RHA prostheses that replace your radial head are inserted directly into the remaining radius bone, and they sometimes loosen over time.

A radial head arthroplasty (RHA) is a procedure to replace the head of the radius bone — one of the two biggest bones in your arm that connect your wrist and elbow joints.

RHA treats elbow joints that have become unstable or worn down by arthritis, overuse, or injury and can’t be treated using other methods, such as corticosteroids.

But RHA joint replacements are not without risks.

Read on to learn more about what can cause an RHA prosthesis to become loose, how common loosening is, and how this issue is usually resolved.

The likelihood that an RHA prosthesis will loosen depends on several factors.

Radial head damage

A surgeon uses the remaining pieces of a damaged radial head to shape the RHA prosthesis and make it fit well.

If most or all of your radial head is gone, it’s more difficult for the surgeon to determine the right shape of the prosthesis to replace your radial head.

Prosthesis type

The risk of loosening can also depend on what type of RHA prosthesis was used.

There are several types of RHA prostheses:

  • press-fit
  • cemented
  • loose fit
  • expandable stem

The expandable stem prosthesis is considered the least likely to loosen. This is because the stem of the prosthesis is inserted directly and securely into the radius bone and may be expanded even deeper into the bone over time.

A very small 2023 study of six people who received a press-fit prosthesis noted that five of the six participants experienced loosening. Four of these people had noticeable pain and lost some movement in their elbow joint until the prosthesis was taken out.


How vigorously you use your elbow joint after the procedure has a major impact on the risk that the prosthesis will loosen.

Using your elbow joint for strenuous activities can put a lot more wear and tear on your elbow joint. Your prosthesis is more likely to loosen or fail if you frequently use your elbow to lift or throw or if you strain your arm.


The material used in the prosthesis doesn’t typically have a major effect on the risk of loosening.

But an older 2016 review article of RHA studies from 1940 to 2015 found that silicone prostheses were more likely to fail because of their inability to work well with the tissues and mechanics of the elbow joint.

Most other materials, such as titanium, appeared to have about the same success rate over time.

In a 2019 review of 34 articles, researchers closely examined the cases of 152 people whose RHA prostheses had failed.

About 30% of these people experienced loosening and needed surgery to fix or replace their prostheses an average of 34 months after surgery.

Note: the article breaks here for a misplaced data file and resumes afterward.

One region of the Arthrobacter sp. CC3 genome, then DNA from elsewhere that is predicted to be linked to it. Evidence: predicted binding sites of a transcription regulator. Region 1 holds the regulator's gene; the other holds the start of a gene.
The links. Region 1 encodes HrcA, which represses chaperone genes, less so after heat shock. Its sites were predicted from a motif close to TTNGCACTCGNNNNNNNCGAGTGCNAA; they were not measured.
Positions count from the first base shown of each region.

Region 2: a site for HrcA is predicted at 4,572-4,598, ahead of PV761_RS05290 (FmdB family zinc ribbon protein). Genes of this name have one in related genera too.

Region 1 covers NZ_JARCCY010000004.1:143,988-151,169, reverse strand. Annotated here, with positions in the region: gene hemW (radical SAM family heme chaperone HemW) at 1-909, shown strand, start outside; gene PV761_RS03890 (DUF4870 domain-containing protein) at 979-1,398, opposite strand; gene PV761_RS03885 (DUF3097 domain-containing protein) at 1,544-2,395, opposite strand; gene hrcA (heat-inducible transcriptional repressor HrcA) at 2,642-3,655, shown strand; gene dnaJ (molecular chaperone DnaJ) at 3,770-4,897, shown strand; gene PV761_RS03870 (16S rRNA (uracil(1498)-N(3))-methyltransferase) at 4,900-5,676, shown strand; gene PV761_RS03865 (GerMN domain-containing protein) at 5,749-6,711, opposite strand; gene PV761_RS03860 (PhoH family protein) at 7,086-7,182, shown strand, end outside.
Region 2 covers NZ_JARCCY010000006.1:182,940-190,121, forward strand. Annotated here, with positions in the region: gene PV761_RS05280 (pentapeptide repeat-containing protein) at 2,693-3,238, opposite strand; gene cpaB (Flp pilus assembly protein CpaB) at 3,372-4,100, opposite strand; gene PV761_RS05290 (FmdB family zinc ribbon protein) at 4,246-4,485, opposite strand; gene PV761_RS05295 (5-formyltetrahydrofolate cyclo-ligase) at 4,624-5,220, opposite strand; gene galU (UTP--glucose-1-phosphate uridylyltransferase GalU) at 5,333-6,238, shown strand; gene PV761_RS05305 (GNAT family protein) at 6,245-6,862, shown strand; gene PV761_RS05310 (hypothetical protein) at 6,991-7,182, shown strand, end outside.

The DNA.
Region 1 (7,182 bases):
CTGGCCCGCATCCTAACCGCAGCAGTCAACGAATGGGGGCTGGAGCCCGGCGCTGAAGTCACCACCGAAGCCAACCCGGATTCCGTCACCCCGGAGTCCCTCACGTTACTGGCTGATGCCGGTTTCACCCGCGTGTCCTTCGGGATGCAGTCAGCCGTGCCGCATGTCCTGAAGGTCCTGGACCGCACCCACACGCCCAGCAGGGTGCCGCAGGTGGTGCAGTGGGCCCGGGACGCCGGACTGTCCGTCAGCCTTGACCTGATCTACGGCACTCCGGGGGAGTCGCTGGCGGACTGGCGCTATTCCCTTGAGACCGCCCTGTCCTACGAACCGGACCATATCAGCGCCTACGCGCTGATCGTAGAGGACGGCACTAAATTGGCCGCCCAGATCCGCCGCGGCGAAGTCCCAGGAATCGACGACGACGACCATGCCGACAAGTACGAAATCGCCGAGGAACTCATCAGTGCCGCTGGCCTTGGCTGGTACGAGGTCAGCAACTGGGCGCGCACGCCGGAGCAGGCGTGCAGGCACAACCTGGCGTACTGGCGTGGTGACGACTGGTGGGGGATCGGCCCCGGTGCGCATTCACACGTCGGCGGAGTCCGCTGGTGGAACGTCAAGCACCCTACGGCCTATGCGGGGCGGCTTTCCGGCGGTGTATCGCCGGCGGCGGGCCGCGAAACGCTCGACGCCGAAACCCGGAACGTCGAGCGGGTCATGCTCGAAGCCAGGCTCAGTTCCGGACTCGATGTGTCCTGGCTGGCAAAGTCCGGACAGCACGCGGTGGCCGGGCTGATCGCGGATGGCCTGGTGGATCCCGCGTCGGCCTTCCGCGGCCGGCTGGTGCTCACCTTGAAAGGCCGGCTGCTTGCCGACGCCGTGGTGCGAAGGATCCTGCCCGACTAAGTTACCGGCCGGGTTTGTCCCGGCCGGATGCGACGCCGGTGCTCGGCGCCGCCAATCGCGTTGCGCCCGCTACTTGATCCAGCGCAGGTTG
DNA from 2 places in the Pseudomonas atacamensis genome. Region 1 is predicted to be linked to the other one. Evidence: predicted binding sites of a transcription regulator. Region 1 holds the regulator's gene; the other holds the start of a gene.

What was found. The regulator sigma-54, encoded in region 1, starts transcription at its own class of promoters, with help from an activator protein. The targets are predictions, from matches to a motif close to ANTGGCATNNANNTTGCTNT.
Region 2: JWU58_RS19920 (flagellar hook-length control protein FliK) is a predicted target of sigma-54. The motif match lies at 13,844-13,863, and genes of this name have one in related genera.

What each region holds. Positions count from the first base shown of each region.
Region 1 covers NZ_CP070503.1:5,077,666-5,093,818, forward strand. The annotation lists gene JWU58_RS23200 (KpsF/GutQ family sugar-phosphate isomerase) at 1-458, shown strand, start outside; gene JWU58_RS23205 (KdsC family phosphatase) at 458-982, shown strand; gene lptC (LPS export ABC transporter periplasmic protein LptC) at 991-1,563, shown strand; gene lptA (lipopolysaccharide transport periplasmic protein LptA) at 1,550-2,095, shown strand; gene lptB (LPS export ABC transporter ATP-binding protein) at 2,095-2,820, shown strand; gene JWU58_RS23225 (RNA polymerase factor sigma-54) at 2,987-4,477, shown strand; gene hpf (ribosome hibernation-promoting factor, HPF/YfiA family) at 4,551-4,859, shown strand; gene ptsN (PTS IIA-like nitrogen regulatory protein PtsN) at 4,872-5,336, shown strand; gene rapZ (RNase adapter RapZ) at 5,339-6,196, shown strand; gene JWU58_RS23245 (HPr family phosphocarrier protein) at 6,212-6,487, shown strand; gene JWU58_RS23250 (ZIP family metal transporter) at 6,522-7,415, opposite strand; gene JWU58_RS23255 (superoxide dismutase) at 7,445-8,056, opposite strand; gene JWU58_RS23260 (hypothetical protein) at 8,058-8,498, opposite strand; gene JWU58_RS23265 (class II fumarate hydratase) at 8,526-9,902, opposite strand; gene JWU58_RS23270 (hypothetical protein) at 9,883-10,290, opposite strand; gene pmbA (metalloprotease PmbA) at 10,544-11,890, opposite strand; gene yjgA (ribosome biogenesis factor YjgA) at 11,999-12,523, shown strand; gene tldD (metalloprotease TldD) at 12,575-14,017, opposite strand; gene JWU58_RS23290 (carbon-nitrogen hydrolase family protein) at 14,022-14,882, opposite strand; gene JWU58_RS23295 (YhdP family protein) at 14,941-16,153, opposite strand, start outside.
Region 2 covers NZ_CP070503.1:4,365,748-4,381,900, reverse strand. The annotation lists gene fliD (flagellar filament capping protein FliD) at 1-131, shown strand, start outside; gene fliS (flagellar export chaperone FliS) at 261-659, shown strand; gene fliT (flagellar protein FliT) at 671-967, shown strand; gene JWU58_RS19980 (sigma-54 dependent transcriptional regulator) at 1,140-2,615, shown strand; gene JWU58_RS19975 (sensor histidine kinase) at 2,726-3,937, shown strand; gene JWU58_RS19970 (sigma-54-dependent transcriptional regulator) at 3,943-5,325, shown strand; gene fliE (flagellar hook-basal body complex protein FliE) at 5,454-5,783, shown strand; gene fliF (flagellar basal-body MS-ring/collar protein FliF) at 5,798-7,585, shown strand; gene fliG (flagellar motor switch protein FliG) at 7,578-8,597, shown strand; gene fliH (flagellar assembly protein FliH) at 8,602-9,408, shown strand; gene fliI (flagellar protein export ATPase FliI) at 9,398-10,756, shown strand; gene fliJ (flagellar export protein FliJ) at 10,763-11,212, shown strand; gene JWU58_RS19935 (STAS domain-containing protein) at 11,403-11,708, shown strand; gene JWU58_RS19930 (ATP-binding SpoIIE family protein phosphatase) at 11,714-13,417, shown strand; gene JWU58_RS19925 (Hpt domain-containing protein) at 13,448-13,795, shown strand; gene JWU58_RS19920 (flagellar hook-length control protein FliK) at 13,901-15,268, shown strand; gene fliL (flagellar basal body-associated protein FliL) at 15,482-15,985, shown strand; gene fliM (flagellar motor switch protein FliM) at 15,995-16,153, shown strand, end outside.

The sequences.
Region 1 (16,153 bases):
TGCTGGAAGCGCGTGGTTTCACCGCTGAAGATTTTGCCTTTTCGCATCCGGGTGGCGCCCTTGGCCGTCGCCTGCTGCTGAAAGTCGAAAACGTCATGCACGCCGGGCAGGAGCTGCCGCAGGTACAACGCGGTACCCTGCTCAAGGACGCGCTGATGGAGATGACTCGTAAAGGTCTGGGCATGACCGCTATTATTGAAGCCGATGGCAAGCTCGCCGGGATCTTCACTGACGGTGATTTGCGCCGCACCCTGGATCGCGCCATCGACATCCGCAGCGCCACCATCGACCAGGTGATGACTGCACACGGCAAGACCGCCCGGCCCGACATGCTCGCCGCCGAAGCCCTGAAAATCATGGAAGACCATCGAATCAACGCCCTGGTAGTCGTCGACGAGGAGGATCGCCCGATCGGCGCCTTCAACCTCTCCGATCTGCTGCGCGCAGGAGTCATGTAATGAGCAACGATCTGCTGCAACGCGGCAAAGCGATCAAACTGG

But a 2020 study of 30 people who underwent RHA found that only 1 person who received a press-fit prosthesis experienced any loosening around the shaft of the prosthesis. And a 2021 study of 114 RHA procedures found that 26% of the prostheses loosened over time.

The most common treatments for loose-fitting joints are revision, replacement, and removal.

Revision usually means that the surgeon has to open an incision to access your elbow joint again and change the prosthesis so it fits more comfortably in your joint. The surgeon might extend the stem of the prosthesis or align the head of the prosthesis to move more in line with the rest of the joint.

Replacement means that the surgeon uses a new or different prosthesis in the joint. For example, they might decide to replace a press-fit prosthesis with an expandable stem prosthesis because it’s generally less likely to loosen.

Removal means that the surgeon removes the prosthesis and does not replace it with a new one. Your surgeon may choose to do this if the prosthesis is causing you a lot of pain or keeping you from fully moving your elbow joint.

Some of the most common risks and side effects of RHA are:

  • loss of some ability to extend your elbow joint
  • lack of full stability in your elbow joint when performing daily tasks
  • pain when you move your elbow
  • pain or stiffness that doesn’t get any better or worsens after the procedure
  • redness, swelling, or infections in the area where the surgery was done
  • numbness or tingling around your elbow joint
  • new osteoarthritis in your elbow joint

RHA may not be enough to repair an elbow joint if there is damage to the surrounding ligaments or other bones. In this case, RHA should not be done unless these other damaged tissues are also repaired.

Having an unstable fracture can make it more likely that you’ll need follow-up surgery for a revision or repair. This means that the joint is more likely to dislocate even during normal activities because the whole joint has been disrupted by injury or overuse.

Additionally, you may not be a good candidate for RHA if you don’t have bone material strong enough to support the prosthesis or if you’re allergic to any of the materials in the prosthesis.

RHA is a common procedure used to treat an elbow joint that has become unstable or damaged by wear or injury.

Loosening of the prosthesis after RHA is fairly common and can often be treated successfully to reduce pain and increase range of motion.